Current account switching takes off..

16 January 2014

BankAfter getting off to a slow start, the whizzo new switching scheme for current accounts gathered pace in the last quarter of last year, a considerable 306,240 customers switched banks between September and December last year, up 17% on the same period a year earlier.

Within this figure, 281,144 people were covered by the new service when they switched bank accounts, and a further 25,096 people switched but kept their old bank account open so were not covered (or bothered) by the guarantee. The new rules enable a switch in just seven days, rather than 30, and under the switching guarantee, banks and building societies take responsibility for transferring all direct debit and standing orders from their new customer’s old account to their new one. If anything goes wrong, the customer is entitled to be refunded interest and charges under the guarantee.

The Payments Council, who provided the figures, is overseeing the new initiative to help shake up competition in the current account market and claims that 99.6% of switches were completed within the 7 days stipulated under the new rules.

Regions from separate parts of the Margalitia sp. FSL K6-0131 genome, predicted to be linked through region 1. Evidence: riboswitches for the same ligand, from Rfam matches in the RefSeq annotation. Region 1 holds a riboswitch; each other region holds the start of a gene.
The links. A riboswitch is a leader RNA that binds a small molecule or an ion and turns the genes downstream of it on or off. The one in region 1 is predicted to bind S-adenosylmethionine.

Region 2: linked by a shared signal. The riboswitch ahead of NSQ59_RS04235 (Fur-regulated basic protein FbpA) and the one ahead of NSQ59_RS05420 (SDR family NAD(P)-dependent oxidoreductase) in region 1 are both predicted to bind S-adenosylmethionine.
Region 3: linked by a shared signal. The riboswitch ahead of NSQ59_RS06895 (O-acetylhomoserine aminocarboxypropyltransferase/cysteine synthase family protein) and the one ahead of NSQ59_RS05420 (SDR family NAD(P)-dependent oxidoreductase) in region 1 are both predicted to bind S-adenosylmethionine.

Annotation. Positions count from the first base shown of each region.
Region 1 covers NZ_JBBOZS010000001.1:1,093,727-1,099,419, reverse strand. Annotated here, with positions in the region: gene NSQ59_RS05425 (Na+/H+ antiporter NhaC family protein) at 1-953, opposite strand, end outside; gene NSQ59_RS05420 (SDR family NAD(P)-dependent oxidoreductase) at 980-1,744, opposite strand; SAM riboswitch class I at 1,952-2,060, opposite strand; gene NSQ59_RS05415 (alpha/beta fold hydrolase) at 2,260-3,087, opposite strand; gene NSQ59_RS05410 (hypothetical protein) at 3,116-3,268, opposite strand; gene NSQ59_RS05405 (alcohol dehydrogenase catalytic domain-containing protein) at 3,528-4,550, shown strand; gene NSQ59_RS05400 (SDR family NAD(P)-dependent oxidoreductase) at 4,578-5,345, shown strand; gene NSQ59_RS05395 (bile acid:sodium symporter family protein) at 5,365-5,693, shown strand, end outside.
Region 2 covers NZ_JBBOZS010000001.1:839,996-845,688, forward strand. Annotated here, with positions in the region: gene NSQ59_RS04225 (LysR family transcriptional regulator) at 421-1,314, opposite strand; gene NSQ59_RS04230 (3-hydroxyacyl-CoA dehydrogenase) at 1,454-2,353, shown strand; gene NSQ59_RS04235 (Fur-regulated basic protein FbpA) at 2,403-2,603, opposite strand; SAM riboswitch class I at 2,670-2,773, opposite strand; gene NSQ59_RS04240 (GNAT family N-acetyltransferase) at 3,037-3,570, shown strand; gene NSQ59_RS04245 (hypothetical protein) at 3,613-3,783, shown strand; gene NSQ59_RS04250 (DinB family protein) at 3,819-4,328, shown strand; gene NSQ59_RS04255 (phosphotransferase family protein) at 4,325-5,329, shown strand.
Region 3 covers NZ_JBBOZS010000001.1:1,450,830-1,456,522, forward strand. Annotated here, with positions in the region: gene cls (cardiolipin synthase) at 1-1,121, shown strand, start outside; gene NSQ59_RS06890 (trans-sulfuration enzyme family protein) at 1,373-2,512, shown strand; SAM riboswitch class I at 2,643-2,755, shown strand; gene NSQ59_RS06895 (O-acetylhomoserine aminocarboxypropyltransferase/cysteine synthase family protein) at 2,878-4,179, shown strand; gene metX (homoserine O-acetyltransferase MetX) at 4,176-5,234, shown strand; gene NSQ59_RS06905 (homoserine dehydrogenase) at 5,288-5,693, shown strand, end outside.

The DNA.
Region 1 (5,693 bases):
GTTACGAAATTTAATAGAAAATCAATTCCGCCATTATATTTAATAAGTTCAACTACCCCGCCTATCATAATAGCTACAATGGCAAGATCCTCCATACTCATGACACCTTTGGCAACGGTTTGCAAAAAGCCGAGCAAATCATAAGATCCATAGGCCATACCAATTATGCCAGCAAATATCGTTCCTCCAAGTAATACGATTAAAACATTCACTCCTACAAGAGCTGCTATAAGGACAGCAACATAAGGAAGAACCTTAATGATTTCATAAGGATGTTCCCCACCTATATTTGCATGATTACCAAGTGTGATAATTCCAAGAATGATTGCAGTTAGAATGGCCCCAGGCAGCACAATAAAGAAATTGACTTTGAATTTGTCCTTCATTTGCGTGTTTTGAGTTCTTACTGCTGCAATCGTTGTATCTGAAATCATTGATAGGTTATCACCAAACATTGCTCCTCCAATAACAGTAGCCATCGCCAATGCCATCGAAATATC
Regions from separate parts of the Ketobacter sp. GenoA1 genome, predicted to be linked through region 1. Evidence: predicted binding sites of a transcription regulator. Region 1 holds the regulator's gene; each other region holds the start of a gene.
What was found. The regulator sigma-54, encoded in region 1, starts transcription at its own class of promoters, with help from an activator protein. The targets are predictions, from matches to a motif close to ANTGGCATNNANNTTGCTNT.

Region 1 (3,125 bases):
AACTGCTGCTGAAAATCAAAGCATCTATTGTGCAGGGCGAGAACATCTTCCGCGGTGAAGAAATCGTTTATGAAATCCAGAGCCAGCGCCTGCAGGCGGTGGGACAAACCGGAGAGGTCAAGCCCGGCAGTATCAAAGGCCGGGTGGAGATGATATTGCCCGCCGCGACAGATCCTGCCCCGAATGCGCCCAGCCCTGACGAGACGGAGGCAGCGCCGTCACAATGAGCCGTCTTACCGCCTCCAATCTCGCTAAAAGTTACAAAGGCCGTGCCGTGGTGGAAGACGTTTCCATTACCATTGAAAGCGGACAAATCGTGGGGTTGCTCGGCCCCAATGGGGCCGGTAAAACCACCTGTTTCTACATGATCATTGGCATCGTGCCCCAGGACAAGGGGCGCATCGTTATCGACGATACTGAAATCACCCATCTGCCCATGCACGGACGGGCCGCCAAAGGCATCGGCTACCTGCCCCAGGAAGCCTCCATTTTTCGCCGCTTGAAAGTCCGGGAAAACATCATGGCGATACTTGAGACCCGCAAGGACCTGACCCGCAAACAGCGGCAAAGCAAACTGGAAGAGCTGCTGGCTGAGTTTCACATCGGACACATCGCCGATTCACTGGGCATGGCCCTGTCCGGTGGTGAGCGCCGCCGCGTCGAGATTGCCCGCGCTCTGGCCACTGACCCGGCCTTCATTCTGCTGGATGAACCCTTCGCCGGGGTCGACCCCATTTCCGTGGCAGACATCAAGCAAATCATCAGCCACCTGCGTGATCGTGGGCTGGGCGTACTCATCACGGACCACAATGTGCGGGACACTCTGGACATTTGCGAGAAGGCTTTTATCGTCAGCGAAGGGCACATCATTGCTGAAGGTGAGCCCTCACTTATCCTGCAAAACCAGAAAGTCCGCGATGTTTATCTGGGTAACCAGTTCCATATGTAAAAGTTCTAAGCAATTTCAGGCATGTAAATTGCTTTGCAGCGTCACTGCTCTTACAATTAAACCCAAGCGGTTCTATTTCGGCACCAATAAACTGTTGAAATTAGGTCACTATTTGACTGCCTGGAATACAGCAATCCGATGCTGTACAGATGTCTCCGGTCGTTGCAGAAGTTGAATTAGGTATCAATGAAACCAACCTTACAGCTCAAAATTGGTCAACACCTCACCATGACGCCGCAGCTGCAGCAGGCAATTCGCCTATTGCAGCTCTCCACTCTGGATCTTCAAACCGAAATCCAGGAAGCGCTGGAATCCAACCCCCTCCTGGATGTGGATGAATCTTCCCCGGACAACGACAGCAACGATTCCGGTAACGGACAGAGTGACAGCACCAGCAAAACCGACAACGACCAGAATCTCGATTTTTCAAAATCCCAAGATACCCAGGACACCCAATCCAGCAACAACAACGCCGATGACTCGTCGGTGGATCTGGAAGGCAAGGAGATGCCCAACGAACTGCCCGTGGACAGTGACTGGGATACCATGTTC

Early suggestions were that the new scheme was having little effect on bank account switching, but it does seem to be getting more and more popular, attributed to campaigns to raise both awareness of, and confidence in the new guarantee scheme. And at this rate, we’ll all be switching- figures for December 2013 alone showed 83,729 people changed current accounts, a 54% increase on December 2012.

According to the Payment Council’s latest monthly consumer awareness survey, 59% of the public are now aware of the current account switch service by December and 58% of people said they were confident about how the service worked. Seventy-five per cent now believe it would be quick and easy to switch their current account.

Of course, better offerings by the banks might also have had some impact, with a number of providers offering new perks to tempt new customers, as well as dissuading existing customers from straying. If you are thinking of switching, make sure you compare account running costs as well as switching benefits, and watch out for switching bonuses, either direct from the switchee bank, or through cashback websites like Quidco or Topcashback.

TOPICS:   Banking

1 comment

  • Alexis
    All those poor people no doubt were then bombarded with 'your Direct Debit could not be taken last month' letters. The banks can only do so much - it's the companies that have to take the money from the new account that are the weak links.

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